colour, in power and colour, in power and also...

you can just lay back and

enjoy. In Shoalwater Bay you

see this most beautiful cloud

movements and that has shaped

this fantastic landscape and I feel very good about this particular work. For Bill

Gannon, the field trip was an Gannon, the field trip was artist's dream. Actually, they gave

gave me finally got something I finally got something I was

happy, it gave me, I'm into a painting now. They bounce, you know, like stepping stones. The finished products have know, like stepping stones. The finished products have been touring Central Queensland for

the past few months. Their next stop may be in exhibition where exhibition where Flinders' circumstance navigation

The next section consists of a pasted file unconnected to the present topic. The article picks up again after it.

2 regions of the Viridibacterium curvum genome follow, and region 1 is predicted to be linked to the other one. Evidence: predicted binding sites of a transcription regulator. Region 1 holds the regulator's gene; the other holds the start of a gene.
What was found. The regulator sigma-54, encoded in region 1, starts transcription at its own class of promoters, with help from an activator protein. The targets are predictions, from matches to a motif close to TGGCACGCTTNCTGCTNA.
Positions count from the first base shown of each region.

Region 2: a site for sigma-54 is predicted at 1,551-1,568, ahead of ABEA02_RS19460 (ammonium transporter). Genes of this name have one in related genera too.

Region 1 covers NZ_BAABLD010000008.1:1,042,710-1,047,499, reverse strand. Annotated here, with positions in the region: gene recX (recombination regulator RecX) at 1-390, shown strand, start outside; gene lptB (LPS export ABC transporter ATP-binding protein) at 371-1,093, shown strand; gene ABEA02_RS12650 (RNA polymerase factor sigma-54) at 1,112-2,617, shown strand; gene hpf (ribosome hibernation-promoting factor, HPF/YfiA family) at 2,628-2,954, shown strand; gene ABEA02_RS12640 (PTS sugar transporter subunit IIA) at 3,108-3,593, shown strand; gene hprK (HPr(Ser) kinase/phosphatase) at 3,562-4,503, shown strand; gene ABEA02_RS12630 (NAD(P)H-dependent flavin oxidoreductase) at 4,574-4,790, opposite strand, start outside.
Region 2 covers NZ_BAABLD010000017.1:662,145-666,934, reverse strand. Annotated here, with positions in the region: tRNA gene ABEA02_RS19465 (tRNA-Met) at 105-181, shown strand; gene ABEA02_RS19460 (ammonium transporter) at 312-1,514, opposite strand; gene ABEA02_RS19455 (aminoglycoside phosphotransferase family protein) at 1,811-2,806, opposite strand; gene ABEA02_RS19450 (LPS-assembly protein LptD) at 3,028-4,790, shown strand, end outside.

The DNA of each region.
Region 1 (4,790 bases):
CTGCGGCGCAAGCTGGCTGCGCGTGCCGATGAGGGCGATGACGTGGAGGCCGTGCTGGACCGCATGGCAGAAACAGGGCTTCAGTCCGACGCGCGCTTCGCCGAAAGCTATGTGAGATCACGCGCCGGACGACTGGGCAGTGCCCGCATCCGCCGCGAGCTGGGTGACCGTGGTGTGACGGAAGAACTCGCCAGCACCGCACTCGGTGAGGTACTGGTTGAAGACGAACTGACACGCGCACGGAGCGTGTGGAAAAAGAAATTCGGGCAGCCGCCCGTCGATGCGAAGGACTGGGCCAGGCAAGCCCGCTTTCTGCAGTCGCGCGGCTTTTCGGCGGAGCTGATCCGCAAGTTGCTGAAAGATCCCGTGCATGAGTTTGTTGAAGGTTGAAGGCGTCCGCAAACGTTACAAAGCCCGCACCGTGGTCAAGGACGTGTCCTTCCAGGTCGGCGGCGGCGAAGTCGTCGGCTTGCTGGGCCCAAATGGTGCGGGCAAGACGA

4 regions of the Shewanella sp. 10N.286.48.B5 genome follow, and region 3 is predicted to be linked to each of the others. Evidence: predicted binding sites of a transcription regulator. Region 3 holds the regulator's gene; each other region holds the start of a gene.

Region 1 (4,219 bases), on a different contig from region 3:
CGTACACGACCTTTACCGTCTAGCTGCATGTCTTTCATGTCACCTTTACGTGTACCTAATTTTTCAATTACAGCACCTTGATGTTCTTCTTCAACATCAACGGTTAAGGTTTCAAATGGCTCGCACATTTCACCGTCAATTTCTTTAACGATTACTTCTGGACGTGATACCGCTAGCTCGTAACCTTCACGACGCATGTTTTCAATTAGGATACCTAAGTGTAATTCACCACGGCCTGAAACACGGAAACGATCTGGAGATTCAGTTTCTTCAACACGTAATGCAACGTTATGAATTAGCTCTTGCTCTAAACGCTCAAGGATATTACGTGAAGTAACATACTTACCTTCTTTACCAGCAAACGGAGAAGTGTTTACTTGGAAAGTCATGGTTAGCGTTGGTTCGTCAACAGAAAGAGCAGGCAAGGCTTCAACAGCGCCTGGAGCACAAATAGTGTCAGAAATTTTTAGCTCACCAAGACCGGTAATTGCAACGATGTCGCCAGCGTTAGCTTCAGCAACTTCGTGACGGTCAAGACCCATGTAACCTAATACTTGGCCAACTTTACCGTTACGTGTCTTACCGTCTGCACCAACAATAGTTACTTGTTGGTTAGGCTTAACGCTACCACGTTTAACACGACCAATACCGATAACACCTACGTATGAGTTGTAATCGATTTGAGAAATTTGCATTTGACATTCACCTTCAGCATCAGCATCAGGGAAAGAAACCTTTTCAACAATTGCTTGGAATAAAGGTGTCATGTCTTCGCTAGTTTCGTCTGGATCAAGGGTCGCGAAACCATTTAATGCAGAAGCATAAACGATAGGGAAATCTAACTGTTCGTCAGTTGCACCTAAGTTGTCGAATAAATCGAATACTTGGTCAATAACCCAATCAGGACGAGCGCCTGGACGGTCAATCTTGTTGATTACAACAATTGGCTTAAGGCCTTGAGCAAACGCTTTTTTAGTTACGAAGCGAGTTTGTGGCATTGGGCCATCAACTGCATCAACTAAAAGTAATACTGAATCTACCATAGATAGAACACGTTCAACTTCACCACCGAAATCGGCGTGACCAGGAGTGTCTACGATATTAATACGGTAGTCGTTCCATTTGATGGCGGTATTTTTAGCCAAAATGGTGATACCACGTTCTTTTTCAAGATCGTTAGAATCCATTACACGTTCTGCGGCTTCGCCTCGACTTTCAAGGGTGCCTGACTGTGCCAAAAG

originally began, Sydney

Cove. An often asked question

of ourselves, will somebody of ourselve I come

come in 200 years and have a look

look at what we did and have a)

critical review of what we were about about and also enjoy what we

did? I don't know, but if we do things right, it will remain a

magical place to preserve and to go adventuring and recording. Before we go, congratulations to synchronised swimmers featured on the show

recently. Eloise Amberger and

Sarah Bombell told Stateline

about their hopes for the Delhi

Games at training on the Gold Coast. Hopefully we're expecting to medal, expecting to medal, we're in

contention, a bronze would that. High hopes, but that. High hopes, but yeah, we're hoping to do well.

we're hoping to do well. Very

hard. 'Cause you've got to think it's the think it's the same as

sprinting or

but you've got to hold your

breath and then smile and do everything in the right

position. Yeah, it's very

hard. They won bronze in the

duet event. That is the

program for this week. We had

hoped to bring you a story

about the film industry, but

were out of time. Thanks were out of time. Thanks for your company. Goodbye. Closed Captions by CSI